Running head: SETTLEMENT WEST
There were many dangers associated with living in the 1800’s, more so when you were a settler attempting to live the dream of migrating west. You had to avoid disease, animal attacks, Native Americans attacking you while you cross their territories, or you could be injured in your day to day activities moving west, with no proper medical care. On top of that, if your wagon was damaged or if you had a broken axle, you were effectively stranded, and you already had to walk everywhere sixteen hours a day to make the trek across the country. Although there were numerous hazards associated with making the six month or longer journey, millions of Americans between 1800 and 1890 made the attempt, due in part to the multitude of opportunities the west could provide.
One of the primary and first opportunities that began the great migrations to the west was mining. Mining was a multiple opportunity bonanza that allowed people who wanted to “strike it rich” to do so with gold and silver mining. But the mining itself wasn’t the only way to hit paydirt at that time. Almost half the emigrants were support to the miners. Vendors, such as clothing, tools, food, and building materials, as well as prostitutes made a very good living providing goods and services to the miners looking for precious metals. Railroad companies made tracks and trips throughout the gold rush areas and reaped generous profit from the transport of goods and people.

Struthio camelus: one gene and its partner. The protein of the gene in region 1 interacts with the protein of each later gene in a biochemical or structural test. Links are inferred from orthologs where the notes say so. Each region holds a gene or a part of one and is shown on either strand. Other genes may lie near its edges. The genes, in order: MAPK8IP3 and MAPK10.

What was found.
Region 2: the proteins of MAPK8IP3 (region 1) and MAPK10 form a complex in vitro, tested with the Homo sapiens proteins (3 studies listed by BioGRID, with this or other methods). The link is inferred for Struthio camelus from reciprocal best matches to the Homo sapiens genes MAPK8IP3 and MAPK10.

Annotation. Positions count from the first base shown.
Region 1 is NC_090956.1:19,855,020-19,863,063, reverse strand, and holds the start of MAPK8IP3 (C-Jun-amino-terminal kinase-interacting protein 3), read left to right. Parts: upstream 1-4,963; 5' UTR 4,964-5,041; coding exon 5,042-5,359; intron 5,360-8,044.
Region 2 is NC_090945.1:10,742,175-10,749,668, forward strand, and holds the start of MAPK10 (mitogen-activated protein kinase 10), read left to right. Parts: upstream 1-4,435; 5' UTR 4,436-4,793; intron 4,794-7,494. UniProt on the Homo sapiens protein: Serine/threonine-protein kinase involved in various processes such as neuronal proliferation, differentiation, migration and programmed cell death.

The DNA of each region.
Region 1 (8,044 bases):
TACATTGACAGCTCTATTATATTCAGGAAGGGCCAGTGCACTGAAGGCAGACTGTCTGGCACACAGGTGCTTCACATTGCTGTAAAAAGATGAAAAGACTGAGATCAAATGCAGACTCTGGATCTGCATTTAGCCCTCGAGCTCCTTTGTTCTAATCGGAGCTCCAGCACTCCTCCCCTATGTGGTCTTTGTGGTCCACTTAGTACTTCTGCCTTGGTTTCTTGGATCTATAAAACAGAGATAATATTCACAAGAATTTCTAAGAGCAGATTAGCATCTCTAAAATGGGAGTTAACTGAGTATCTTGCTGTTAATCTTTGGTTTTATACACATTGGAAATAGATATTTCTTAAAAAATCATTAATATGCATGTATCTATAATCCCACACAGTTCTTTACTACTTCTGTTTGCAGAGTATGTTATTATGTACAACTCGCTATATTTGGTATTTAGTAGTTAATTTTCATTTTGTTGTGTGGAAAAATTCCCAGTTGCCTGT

One of the other opportunities that brought about emigration to the west was cattle ranching. Herding cattle on the plains was the birthplace of the “cowboy” as the term was coined. SETTLEMENT WEST
Though cattle ranching was performed earlier than 1867, it wasn’t until post-Civil War America needed beef did it become massively profitable. Once...
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